Debra Crew is expected to evolve, not revolutionise, his strategy

In King Charles’ first New Year’s Honours list, Diageo chief Ivan Menezes was knighted for services to business and equality.

His services to Diageo shareholders haven’t been too shabby, either. Menezes has presided over a decade of strong growth, despite a rocky start.

Last week, it emerged Menezes would retire at the end of June after 10 years at the helm at the spirits giant. Stepping in at the top will be Debra Crew.

Her approach will have ramifications both internationally and for the UK. Although very much a global concern, Diageo is a vital component of UK plc – responsible for £1 in every £10 of food and drink exports.

Experts believe she is likely to evolve the successful strategy of Menezes, rather than change the direction of the business.

Menezes had a tough start to his leadership in 2003. Diageo’s share price and sales growth soon went backwards, as the group suffered the fallout of from a crackdown on gifts to officials in China.

He also had a tough act to follow in Paul Walsh. The former CEO of 13 years was widely feted for creating the modern Diageo by selling off its food business to focus on drinks.


Ivan Menezes, who took over at Diageo in 2003, focused on premium spirits and resisted pressure to sell the Guinness beer business

Menezes decided on a less dramatic strategy: to focus on premium spirits, while resisting more radical action to find shareholder value, such as selling off its Guinness brand.

That decision has been thoroughly vindicated by Diageo’s continued growth. Sales have risen from around £10.3bn back in 2014 to £15.5bn last year, while its shares are up 127% over the past decade, against the FTSE 100’s 17% growth.

In particular, Menezes has been hailed for Diageo’s hugely successful push in tequila – making it the world’s biggest player in the growing category – via heavy investment in acquiring Jose Cuervo and George Clooney’s Casamigos brand.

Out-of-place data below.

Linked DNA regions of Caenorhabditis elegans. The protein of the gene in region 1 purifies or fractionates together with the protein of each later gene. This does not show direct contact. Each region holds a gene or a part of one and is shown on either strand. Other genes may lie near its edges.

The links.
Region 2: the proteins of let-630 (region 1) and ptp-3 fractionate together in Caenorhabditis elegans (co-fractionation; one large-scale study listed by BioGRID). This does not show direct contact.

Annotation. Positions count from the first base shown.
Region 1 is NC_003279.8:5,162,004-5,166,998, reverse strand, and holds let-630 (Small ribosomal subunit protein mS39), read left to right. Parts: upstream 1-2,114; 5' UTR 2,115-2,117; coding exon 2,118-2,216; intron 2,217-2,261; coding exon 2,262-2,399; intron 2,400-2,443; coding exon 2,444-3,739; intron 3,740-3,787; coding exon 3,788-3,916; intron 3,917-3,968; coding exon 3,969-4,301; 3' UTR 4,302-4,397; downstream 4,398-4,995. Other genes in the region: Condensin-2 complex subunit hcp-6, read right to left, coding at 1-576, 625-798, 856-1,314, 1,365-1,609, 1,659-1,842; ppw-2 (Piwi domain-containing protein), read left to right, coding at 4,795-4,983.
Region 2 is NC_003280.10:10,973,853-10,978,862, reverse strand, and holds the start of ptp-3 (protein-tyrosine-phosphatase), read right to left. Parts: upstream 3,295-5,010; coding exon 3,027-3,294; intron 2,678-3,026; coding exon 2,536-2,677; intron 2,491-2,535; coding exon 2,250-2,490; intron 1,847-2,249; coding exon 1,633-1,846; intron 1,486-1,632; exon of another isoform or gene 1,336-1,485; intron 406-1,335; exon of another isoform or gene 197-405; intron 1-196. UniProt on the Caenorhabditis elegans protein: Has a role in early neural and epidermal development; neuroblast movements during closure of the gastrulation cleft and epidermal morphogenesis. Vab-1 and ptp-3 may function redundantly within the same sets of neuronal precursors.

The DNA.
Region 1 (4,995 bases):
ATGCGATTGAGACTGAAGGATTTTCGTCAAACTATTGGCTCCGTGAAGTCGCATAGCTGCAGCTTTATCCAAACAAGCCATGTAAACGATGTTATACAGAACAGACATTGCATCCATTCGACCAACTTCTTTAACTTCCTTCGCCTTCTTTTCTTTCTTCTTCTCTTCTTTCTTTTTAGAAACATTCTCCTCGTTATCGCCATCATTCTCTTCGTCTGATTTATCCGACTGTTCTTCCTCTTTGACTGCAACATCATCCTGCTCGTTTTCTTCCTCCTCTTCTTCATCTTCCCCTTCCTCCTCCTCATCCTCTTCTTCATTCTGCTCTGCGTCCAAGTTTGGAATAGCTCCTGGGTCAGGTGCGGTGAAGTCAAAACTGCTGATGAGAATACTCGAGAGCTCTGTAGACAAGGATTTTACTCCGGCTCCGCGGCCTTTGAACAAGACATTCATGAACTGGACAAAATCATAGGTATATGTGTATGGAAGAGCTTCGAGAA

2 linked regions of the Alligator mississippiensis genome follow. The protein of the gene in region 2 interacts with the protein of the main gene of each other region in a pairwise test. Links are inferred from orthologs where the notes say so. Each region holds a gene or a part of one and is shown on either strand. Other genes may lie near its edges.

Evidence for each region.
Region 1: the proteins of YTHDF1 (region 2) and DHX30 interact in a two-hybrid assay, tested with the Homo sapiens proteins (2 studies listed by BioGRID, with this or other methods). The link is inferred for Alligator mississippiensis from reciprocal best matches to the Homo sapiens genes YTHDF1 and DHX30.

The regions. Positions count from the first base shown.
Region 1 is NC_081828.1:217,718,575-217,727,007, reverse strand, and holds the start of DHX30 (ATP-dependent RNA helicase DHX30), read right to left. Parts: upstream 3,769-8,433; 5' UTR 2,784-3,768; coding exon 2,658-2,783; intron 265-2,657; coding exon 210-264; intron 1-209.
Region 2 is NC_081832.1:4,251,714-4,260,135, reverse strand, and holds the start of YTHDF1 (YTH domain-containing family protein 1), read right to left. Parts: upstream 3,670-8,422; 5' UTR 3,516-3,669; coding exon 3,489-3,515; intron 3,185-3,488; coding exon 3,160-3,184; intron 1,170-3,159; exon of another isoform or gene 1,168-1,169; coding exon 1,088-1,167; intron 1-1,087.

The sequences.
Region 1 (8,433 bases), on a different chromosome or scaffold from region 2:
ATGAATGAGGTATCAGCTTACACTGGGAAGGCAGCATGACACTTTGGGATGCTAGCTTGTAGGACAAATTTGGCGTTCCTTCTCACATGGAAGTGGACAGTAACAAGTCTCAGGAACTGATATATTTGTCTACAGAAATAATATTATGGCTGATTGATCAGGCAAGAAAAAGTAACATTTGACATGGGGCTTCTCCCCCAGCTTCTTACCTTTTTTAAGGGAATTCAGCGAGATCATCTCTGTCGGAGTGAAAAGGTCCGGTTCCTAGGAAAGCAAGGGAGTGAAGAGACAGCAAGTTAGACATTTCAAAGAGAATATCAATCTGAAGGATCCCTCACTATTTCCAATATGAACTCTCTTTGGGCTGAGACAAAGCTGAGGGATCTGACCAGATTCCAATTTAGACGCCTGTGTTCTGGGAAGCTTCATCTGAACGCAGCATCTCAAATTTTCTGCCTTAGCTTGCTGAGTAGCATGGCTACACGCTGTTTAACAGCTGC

Diageo also came out of the pandemic notably unscathed. To mitigate lost revenues in bars and restaurants, it successfully pivoted to marketing at-home cocktail consumption.

Bernstein’s Trevor Stirling notes Menezes has “been relentless in pursuing organisational efficiencies, which have been reinvested into increased advertising and promotional spend and dramatically increased the effectiveness of this A&P through the embrace of digital”.

A new era

New CEO Debra Crew, whose consumer goods experience spans Reynolds American, PepsiCo, Kraft Foods, Nestlé and Mars, had already been tipped to succeed Menezes.

“This has been amongst the most orderly succession planning we can remember in consumer staples,” says James Edwardes Jones of RBC.

That’s indicated by Diageo’s share price barely moving on the announcement.

Set to become arguably the UK’s and fmcg industry’s highest profile female CEO, Crew’s previous experience gives a taste of what is to come.

In the context of Diageo, she has already managed its biggest market of North America.

And on a wider level, her tobacco background could also be crucial in helping Diageo navigate an uncertain regulatory environment for alcohol – including ad bans, minimum pricing and export duties.

City analyst Simon Hales says her appointment indicates a strategy “of evolution, not revolution, for now”, while AJ Bell’s Russ Mould says it “theoretically lowers the chances of a radical shift in strategy”.

But she could face growing pressure to change direction. The cost of living crisis and soaring global inflation are prompting questions over the premium branded strategies of even the biggest consumer goods players.

Diageo is targeting 5%-7% organic sales growth, with organic EBIT growth of 6%-9% – which means continuing to push consumers to its more premium portfolio.

This could be tough. In January, the group reported slowing growth and volume declines in its key North American market. Its share price was dented by concerns that inflation was finally affecting consumer behaviour in the resilient spirits category.

At the time, Menezes declared himself “confident in the resilience of our business and our ability to navigate volatility”.

If that confidence is a rare misstep, Crew’s honeymoon period may prove short.